Burton has long been a favorite of Mobutu, judging by the contributions from Mobutu's associates in this country. Van Kloberg gave $4,500 to Burton's campaign from 1989 to 1994, and Mobutu's close friend Mamadi Diane, the head of a company that won lucrative contracts with Zaire's state-run mining operations, and his relatives have given $8,000 to Burton since 1991.

Another way in which Burton helped Mobutu: His foreign policy aide helped draft a speech for Mobutu, in consultation with Republican lobbyist Jack Abramoff. Burton then cited the speech in his request that the State Department give Mobutu a visa.

Also in the 1990s, Burton took thousands of dollars from donors with business interests in Turkey, then defended Turkey against allegations of human rights violations against the Kurds — using language borrowed from a Turkish government official.

In 1996, Burton accused the Indian government of recruiting a candidate to run against him, according to a April 23, 1997, report in The Hill, and used that allegation to raise money from anti-India donors:

The fundraising letter from Rep. Dan Burton (R-Ind.) to Kashmiri- Americans during his 1996 reelection campaign carried a sense of profound urgency.

The Indian government was "pulling out all the stops to cover up their crimes against the Kashmiri people and keep U.S. aid to India flowing. ... They even recruited an Indian-American to run against me in my district."

The truth of the letter was disputed, Burton's Indian-American opponent, Nag Nagarajan, later considered a libel suit , but its effectiveness was not. Contributions poured in from Kashmiri Americans to Burton's reelection campaign as more than $51,000 in donations filled his coffers from Kashmiris, Sikhs and Pakistanis who supported his anti-India positions. [...]

The contributions from these communities highlight Burton's high-risk strategy in recent years to concentrate on raising funds from Americans who boost narrow foreign policy interests, including several militant causes.

The majority of his money in the last election cycle came from appealing to American citizens or legal residents who supported his hardline views on Cuba, Serbia, India, Turkey, Nicaragua, Taiwan or, closer to home, Puerto Rico. Several contributors are current or former officials of foreign governments, and many more represent foreign business interests. [...]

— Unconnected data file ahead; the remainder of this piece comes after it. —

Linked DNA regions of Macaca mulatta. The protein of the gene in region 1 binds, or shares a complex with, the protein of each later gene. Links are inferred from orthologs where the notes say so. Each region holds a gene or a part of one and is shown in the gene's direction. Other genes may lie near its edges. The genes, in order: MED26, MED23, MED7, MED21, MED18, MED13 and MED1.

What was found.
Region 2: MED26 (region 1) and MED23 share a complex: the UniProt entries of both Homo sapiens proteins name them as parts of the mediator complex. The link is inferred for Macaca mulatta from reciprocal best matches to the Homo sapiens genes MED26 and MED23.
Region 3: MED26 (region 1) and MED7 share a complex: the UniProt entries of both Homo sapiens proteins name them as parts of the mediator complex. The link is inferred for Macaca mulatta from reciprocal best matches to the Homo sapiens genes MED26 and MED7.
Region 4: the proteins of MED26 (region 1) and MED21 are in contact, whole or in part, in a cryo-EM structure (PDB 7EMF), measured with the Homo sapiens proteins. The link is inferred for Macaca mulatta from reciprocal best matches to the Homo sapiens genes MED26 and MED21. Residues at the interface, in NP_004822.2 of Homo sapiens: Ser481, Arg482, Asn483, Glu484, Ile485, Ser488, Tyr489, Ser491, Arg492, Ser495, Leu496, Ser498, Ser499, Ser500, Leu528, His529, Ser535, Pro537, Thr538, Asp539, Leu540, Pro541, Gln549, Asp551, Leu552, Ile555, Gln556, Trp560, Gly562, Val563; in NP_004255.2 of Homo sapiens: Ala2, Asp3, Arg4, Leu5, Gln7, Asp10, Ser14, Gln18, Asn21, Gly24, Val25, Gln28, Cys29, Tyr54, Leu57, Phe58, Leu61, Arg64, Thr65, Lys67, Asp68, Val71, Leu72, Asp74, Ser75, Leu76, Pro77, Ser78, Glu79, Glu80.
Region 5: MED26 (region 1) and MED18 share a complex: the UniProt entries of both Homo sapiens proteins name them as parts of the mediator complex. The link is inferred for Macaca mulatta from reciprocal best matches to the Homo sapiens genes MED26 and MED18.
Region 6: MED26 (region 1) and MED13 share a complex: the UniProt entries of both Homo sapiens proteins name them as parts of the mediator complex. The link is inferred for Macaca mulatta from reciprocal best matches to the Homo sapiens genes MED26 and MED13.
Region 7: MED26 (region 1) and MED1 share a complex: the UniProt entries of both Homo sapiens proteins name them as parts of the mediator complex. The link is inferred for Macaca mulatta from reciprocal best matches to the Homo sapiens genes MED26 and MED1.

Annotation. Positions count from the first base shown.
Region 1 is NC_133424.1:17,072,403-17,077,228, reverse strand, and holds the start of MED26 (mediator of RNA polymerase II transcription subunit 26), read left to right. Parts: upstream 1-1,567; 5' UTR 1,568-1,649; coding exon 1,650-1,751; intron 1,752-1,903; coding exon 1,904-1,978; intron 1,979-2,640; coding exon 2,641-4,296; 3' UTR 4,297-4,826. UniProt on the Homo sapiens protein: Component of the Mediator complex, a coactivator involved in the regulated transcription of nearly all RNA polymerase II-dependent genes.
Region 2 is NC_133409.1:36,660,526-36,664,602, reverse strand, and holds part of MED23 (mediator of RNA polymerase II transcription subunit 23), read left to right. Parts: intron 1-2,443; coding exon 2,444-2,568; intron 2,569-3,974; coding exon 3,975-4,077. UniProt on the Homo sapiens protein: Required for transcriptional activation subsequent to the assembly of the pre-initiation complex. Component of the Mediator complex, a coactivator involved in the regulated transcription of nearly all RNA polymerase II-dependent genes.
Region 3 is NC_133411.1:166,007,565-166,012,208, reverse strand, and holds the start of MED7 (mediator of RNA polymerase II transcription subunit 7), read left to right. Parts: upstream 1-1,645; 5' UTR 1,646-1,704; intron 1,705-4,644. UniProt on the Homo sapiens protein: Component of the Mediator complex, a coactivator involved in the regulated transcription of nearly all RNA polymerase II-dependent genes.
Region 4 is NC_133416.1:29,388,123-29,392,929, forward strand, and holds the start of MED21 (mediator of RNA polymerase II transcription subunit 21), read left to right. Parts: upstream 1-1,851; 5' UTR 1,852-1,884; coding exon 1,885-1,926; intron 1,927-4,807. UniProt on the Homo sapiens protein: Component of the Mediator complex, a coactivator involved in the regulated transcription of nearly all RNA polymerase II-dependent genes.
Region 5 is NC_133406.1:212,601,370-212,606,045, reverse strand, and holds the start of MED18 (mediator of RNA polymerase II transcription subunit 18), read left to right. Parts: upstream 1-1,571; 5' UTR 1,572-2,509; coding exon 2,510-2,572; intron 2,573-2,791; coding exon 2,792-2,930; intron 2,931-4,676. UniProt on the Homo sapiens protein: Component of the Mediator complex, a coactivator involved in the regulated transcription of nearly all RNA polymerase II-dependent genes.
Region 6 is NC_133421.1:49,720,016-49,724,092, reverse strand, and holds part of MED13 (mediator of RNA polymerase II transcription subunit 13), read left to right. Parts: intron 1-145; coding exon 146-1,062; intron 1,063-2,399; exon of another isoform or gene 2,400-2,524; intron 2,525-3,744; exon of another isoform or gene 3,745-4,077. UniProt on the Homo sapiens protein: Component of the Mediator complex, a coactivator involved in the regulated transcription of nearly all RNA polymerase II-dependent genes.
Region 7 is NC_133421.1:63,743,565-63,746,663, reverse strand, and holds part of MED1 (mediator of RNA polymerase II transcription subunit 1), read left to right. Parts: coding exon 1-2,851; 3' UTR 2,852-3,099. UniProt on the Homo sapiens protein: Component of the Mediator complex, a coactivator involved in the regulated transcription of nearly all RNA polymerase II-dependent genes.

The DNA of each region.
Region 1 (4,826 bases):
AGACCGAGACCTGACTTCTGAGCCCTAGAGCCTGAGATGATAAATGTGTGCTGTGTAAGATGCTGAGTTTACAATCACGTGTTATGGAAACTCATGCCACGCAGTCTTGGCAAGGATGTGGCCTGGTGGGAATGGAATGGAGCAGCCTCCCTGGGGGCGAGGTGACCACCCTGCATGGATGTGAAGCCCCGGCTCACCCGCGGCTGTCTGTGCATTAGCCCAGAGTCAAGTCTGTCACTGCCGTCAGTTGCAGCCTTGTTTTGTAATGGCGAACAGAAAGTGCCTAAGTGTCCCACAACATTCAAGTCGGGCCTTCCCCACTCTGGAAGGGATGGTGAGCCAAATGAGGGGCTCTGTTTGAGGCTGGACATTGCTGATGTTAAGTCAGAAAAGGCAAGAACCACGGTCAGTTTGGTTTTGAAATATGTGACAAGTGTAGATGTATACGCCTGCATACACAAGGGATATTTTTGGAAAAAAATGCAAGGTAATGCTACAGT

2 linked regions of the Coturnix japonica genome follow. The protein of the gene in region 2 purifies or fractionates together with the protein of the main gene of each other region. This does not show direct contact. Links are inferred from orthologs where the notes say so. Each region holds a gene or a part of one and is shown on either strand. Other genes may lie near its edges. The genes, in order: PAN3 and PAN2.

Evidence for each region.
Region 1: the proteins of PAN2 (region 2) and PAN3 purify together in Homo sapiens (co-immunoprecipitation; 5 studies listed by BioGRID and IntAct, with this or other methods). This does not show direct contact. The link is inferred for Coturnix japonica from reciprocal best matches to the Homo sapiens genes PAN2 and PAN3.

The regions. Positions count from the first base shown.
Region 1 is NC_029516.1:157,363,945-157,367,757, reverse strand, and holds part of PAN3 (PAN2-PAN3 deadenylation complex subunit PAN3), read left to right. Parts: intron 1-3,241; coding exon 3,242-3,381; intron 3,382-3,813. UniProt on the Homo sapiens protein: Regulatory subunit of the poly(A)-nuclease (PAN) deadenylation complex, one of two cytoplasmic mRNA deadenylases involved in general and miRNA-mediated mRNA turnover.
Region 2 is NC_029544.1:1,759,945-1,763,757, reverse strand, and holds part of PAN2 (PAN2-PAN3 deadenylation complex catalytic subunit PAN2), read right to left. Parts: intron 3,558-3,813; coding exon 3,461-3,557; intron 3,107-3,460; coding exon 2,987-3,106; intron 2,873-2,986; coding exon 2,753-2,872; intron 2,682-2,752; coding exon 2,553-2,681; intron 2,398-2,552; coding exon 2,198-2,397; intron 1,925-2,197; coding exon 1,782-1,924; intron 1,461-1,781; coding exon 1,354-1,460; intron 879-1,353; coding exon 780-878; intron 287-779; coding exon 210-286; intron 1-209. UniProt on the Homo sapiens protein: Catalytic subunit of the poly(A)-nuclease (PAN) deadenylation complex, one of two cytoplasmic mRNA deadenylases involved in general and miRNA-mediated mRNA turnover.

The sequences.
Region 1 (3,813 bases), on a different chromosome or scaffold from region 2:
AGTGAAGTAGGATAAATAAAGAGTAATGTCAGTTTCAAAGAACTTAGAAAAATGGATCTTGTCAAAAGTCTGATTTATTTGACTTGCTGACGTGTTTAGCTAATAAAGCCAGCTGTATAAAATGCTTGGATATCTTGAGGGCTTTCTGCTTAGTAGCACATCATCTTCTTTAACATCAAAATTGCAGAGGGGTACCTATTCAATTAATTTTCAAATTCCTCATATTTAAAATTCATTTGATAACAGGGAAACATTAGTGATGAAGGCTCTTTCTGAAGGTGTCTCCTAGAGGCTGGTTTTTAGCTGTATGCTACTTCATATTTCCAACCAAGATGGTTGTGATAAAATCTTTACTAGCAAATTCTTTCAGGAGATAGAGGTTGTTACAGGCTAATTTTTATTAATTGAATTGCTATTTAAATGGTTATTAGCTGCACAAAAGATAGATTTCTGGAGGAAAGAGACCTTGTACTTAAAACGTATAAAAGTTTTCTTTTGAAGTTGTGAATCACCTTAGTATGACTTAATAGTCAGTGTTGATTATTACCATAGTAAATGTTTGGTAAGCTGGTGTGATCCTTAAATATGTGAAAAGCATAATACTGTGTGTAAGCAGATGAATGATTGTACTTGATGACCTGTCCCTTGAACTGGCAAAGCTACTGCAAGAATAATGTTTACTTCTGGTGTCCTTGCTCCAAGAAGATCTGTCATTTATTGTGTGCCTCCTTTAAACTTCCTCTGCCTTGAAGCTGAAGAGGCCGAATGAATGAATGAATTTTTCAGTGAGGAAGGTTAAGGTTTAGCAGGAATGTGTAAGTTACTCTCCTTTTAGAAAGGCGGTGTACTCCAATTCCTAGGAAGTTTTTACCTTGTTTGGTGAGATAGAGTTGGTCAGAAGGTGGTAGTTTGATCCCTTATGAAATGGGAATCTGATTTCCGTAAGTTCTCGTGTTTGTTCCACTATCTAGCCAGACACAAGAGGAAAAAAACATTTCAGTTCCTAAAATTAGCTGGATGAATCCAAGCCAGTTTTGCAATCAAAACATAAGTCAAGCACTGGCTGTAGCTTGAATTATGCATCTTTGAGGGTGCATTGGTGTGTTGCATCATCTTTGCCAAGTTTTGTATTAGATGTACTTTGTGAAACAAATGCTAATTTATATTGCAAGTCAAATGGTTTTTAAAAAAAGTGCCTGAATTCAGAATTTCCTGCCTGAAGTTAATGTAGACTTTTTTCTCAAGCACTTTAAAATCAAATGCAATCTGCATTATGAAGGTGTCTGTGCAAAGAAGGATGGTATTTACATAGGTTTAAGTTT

The foreign complexion of Burton's contributions is of no legal consequence. Except for two improper contributions he received from Sikh temples and possibly a few more that he raised through a Sikh religious charitable institution, the donations appear perfectly legal because they come from citizens or green-card holders. [...]

Many of Burton's foreign policy positions fit an underdog theme. "The one thing he has always said is he had no tolerance for bullies and no tolerance for men who pick on women and children," said Williams, his spokesman. "And that has driven him since he was in the state house in Indiana."

An exception to that might be Turkey. In contrast to his support of minority populations in India, he has sided with the government in its brutal crackdown against insurgent Kurds. "When you have military conflicts you're bound to have unfortunate things happen," he was quoted by the Turkish Daily News. "People get killed, they're bombed and shot. These things happen."

And in 1998, Burton took $1,000 from a donor The Hill described as "an Iranian swindler, felon, arms dealer and one-time coup plotter." 

Oh, yeah, the punchline: This is the guy Republicans put in charge of conducting a campaign finance investigation of Bill Clinton in the late-1990s.